Table of Contents
The correlation of property changes during precipitation with structure has progressed, sometimes rapidly but other times more slowly, since the fundamental discovery of Merica, Waltenberg and Scott. The predominant factor that hampered the progress has been limitations imposed by the various detection methods. Refinements in X ray diffraction techniques and in metallographic methods, which have been extended by the electron microscope, have contributed new information within the last few years. These permit an extension of the theory as proposed by Mehl and Jetter in 1940. Now that a sufficient number of alloys has been investigated to establish a general mechanism of the precipitation process, a correlation of the facts into a generally applicable theory of age-hardening is both warranted and desirable. The purpose of the paper is to provide an orderly correlation of the phenomenological facts of precipitation hardening. Speculation on mechanism of hardening will be confined to that consistent with existing theories of hardening.
Age-hardening accompanies the formation of a new structure, the precipitate, as provided by an alloy system in which solid solubility decreases with decreasing temperature. Upon this premise alone all such systems would be expected to include age-hardenable alloys. Alas, this is not always the case. Few attempts have been made to explain the variable degree of age-hardening among different alloys or to explain the influence of small alloying additions upon the hardening. Dispersion hardening as originally postulated is not adequate. Coherency hardening—the term that will be used to distinguish the properties of a two-phase mixture in the unique and unstable transition state at which the phases are strained into precise atomic registry (continuity or coherency) in planes parallel to the interface—alone does not explain the course of the aging curves, but only the initial portion. In the present work, the principle postulated by Fink and Smith to explain double aging peaks is applied to the aging reaction as a whole. Brief mention has been made previously of the concept that the aging curve represents a summation of various hardening and softening processes. A further elaboration follows.
A general theory of age-hardening is facilitated by a general sequence of structure changes. The sequence for aluminum- silver alloys is proposed as the prototype for all precipitation alloys. Variations from this are only a matter of degree. The important consequence of this general sequence is that it reconciles the usual precipitation process with “discontinuous or heterogeneous precipitation.” Prior to the research on aluminum-silver alloys, the gap between the two was a source of confusion and prevented any common theory of age-hardening. Now ” discontinuous precipitation” is recognized as a subsequent reaction which follows continuous precipitation at any particular microscopic area. While there are yet certain intriguing features of the process, sufficient data exist to conclude that this is a recrystallization reaction. Thus, it will not be referred to as precipitation but as recrystallization or the “grain boundary reaction,” since the process is nucleated predominately at boundaries of the original grains much like the formation of pearlite from austenite in steel.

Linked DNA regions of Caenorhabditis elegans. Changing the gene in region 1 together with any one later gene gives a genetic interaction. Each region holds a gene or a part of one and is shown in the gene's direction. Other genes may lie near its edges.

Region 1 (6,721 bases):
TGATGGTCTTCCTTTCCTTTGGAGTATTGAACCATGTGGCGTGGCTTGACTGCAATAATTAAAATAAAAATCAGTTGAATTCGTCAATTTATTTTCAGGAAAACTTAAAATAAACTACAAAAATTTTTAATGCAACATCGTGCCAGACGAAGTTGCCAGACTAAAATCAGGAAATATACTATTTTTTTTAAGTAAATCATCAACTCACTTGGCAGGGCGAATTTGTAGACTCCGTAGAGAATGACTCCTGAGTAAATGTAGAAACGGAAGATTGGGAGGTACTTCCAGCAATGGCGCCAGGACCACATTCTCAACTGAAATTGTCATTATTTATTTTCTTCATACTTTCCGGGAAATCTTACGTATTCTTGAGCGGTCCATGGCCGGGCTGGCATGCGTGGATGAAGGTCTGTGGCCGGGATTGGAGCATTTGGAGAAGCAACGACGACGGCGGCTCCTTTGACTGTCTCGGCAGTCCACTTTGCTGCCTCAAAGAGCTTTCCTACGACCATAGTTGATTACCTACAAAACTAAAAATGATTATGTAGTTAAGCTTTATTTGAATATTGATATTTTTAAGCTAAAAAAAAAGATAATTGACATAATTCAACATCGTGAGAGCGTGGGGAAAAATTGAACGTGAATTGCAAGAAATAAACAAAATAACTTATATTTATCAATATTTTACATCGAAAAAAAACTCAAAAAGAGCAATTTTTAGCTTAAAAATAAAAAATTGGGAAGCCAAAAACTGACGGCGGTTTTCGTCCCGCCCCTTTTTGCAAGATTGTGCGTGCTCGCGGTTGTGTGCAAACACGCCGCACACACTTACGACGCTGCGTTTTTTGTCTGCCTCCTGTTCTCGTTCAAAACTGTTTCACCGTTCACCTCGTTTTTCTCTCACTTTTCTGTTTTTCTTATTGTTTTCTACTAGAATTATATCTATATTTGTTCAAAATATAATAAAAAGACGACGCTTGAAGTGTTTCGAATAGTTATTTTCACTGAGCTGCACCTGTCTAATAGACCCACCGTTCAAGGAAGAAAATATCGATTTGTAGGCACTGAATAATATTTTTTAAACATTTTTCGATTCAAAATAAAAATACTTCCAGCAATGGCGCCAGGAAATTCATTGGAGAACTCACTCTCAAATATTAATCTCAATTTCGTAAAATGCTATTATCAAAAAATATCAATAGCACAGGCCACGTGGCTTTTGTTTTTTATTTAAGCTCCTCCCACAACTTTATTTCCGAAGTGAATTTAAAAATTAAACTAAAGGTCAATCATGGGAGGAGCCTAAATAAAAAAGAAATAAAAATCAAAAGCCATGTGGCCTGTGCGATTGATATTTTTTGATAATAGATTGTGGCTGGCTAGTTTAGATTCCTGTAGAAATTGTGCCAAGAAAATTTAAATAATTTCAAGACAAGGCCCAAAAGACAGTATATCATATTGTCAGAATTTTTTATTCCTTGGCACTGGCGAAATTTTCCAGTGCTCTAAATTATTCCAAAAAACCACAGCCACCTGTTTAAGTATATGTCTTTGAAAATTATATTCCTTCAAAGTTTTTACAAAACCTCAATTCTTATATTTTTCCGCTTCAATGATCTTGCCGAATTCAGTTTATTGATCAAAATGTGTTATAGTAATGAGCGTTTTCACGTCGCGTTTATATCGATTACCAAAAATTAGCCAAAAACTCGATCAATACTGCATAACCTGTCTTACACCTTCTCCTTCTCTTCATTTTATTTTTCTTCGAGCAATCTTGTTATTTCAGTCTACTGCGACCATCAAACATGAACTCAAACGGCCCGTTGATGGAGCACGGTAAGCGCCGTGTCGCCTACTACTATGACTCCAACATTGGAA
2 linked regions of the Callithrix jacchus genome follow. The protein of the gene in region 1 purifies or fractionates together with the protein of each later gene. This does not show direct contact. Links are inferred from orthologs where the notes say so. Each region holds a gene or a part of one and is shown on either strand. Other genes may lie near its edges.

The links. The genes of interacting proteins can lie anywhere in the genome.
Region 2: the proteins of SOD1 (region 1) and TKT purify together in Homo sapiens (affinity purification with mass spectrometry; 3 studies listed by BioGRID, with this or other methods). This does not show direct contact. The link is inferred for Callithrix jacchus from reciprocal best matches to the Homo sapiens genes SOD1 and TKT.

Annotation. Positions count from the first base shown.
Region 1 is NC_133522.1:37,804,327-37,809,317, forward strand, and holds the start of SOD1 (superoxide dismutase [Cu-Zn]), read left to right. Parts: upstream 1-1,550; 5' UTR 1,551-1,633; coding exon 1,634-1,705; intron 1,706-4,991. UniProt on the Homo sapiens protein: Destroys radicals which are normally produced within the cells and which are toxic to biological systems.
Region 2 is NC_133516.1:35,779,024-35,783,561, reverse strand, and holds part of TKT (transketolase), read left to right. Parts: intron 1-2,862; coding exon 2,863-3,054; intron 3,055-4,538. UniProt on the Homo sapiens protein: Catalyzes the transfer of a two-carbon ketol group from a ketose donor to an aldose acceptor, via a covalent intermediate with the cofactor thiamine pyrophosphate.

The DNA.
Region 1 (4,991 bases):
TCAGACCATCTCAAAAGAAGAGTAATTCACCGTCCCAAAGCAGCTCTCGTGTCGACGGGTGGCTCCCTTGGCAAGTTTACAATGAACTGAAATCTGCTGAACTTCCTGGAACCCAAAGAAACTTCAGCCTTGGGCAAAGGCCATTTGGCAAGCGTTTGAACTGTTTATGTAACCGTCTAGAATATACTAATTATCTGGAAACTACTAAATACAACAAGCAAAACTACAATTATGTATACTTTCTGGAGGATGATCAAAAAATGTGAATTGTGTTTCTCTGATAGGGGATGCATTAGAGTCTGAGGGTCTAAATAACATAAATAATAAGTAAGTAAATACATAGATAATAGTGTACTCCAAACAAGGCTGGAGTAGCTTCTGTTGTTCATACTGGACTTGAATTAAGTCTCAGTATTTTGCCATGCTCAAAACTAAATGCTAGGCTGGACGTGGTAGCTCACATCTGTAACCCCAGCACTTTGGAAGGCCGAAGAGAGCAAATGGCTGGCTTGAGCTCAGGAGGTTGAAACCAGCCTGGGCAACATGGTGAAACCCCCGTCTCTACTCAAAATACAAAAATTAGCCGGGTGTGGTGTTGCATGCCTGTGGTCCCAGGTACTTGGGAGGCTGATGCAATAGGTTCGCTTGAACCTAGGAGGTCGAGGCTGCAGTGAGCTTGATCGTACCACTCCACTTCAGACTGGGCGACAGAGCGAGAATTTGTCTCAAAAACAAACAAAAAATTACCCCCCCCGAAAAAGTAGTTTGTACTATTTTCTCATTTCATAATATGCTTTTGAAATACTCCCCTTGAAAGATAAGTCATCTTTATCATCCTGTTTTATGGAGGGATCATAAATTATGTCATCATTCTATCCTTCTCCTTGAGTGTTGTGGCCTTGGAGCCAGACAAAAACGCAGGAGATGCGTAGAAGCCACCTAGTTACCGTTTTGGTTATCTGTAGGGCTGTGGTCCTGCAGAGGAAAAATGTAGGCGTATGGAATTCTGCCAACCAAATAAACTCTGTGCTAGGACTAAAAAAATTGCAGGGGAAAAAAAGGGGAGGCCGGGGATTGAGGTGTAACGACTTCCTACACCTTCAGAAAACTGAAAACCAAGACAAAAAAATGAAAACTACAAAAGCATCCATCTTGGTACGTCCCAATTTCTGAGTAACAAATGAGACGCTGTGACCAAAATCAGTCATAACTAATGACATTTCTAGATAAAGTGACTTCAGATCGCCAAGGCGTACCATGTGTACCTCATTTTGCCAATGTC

A general crystallographic sequence is desirable. That proposed involves simply a coherent transition structure prior to the formation of the equilibrium phase according to the reaction:
The Contributing Reactions
From considerations of the microstructural and crystallographic sequences during aging, the simultaneous occurrence of several reactions is apparent. Overaging at grain boundaries through loss of coherency of the precipitate, gross depletion of the matrix solid solution or recrystallization may be occurring at the same time as hardening within the grains through the formation of a coherent precipitate. In order to interpret the aging curves (property vs. isothermal aging time), these reactions should be considered individually. First, some general features of the initial process of coherent growth will be reviewed. The extent of coherent growth has been correlated with crystallographic disregistry between the second phase and parent matrix in the case of Al-Ag and Al-Zn alloys. With greater subsequent disregistry, breaking away of the precipitate occurs at a smaller particle size.
Before considering the sources of softening, other hardening processes should be evaluated. Dispersion hardening provided by the equilibrium phase may contribute slightly, but it is considered a minor reaction compared with coherency hardening for in no case has the equilibrium phase been found associated with pronounced precipitation hardening. This type of hardening has been based upon the dispersion of a hard phase in a soft matrix. A comprehensive study has been made in regard to the decomposition products of austenite in steel. Such hardening as originally defined is not applicable to precipitation hardening, for hardening may occur when both phases are soft (Al-Zn, Cu-Ag), while pronounced differences may occur in comparable alloy systems.
The property changes associated with softening reactions such as solid solution depletion, recrystallization or recovery and coalescence are well known.